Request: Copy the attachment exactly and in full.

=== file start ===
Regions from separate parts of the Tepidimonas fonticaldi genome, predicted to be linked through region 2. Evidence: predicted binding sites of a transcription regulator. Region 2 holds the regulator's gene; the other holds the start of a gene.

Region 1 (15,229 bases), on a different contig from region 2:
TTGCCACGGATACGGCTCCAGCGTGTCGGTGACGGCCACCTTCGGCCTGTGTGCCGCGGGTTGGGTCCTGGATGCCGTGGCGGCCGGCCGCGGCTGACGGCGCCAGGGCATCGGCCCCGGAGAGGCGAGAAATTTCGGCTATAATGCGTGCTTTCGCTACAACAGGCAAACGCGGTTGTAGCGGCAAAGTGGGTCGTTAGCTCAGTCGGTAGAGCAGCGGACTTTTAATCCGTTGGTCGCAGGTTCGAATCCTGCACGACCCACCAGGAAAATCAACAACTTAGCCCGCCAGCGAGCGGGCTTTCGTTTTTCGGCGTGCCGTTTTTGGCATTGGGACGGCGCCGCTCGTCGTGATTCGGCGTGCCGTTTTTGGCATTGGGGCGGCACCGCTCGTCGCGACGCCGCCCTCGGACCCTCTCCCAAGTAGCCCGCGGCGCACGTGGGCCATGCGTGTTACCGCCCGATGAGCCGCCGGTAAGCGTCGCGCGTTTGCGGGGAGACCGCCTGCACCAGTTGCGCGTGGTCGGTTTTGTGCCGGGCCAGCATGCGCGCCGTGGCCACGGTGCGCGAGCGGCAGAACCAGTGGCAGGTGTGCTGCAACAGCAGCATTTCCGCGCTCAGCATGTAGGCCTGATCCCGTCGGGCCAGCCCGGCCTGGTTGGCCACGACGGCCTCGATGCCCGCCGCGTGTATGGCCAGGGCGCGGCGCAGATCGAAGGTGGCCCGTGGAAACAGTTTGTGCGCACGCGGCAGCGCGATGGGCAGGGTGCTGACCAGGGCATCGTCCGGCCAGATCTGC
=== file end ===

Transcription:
Regions from separate parts of the Tepidimonas fonticaldi genome, predicted to be linked through region 2. Evidence: predicted binding sites of a transcription regulator. Region 2 holds the regulator's gene; the other holds the start of a gene.

Region 1 (15,229 bases), on a different contig from region 2:
TTGCCACGGATACGGCTCCAGCGTGTCGGTGACGGCCACCTTCGGCCTGTGTGCCGCGGGTTGGGTCCTGGATGCCGTGGCGGCCGGCCGCGGCTGACGGCGCCAGGGCATCGGCCCCGGAGAGGCGAGAAATTTCGGCTATAATGCGTGCTTTCGCTACAACAGGCAAACGCGGTTGTAGCGGCAAAGTGGGTCGTTAGCTCAGTCGGTAGAGCAGCGGACTTTTAATCCGTTGGTCGCAGGTTCGAATCCTGCACGACCCACCAGGAAAATCAACAACTTAGCCCGCCAGCGAGCGGGCTTTCGTTTTTCGGCGTGCCGTTTTTGGCATTGGGACGGCGCCGCTCGTCGTGATTCGGCGTGCCGTTTTTGGCATTGGGGCGGCACCGCTCGTCGCGACGCCGCCCTCGGACCCTCTCCCAAGTAGCCCGCGGCGCACGTGGGCCATGCGTGTTACCGCCCGATGAGCCGCCGGTAAGCGTCGCGCGTTTGCGGGGAGACCGCCTGCACCAGTTGCGCGTGGTCGGTTTTGTGCCGGGCCAGCATGCGCGCCGTGGCCACGGTGCGCGAGCGGCAGAACCAGTGGCAGGTGTGCTGCAACAGCAGCATTTCCGCGCTCAGCATGTAGGCCTGATCCCGTCGGGCCAGCCCGGCCTGGTTGGCCACGACGGCCTCGATGCCCGCCGCGTGTATGGCCAGGGCGCGGCGCAGATCGAAGGTGGCCCGTGGAAACAGTTTGTGCGCACGCGGCAGCGCGATGGGCAGGGTGCTGACCAGGGCATCGTCCGGCCAGATCTGC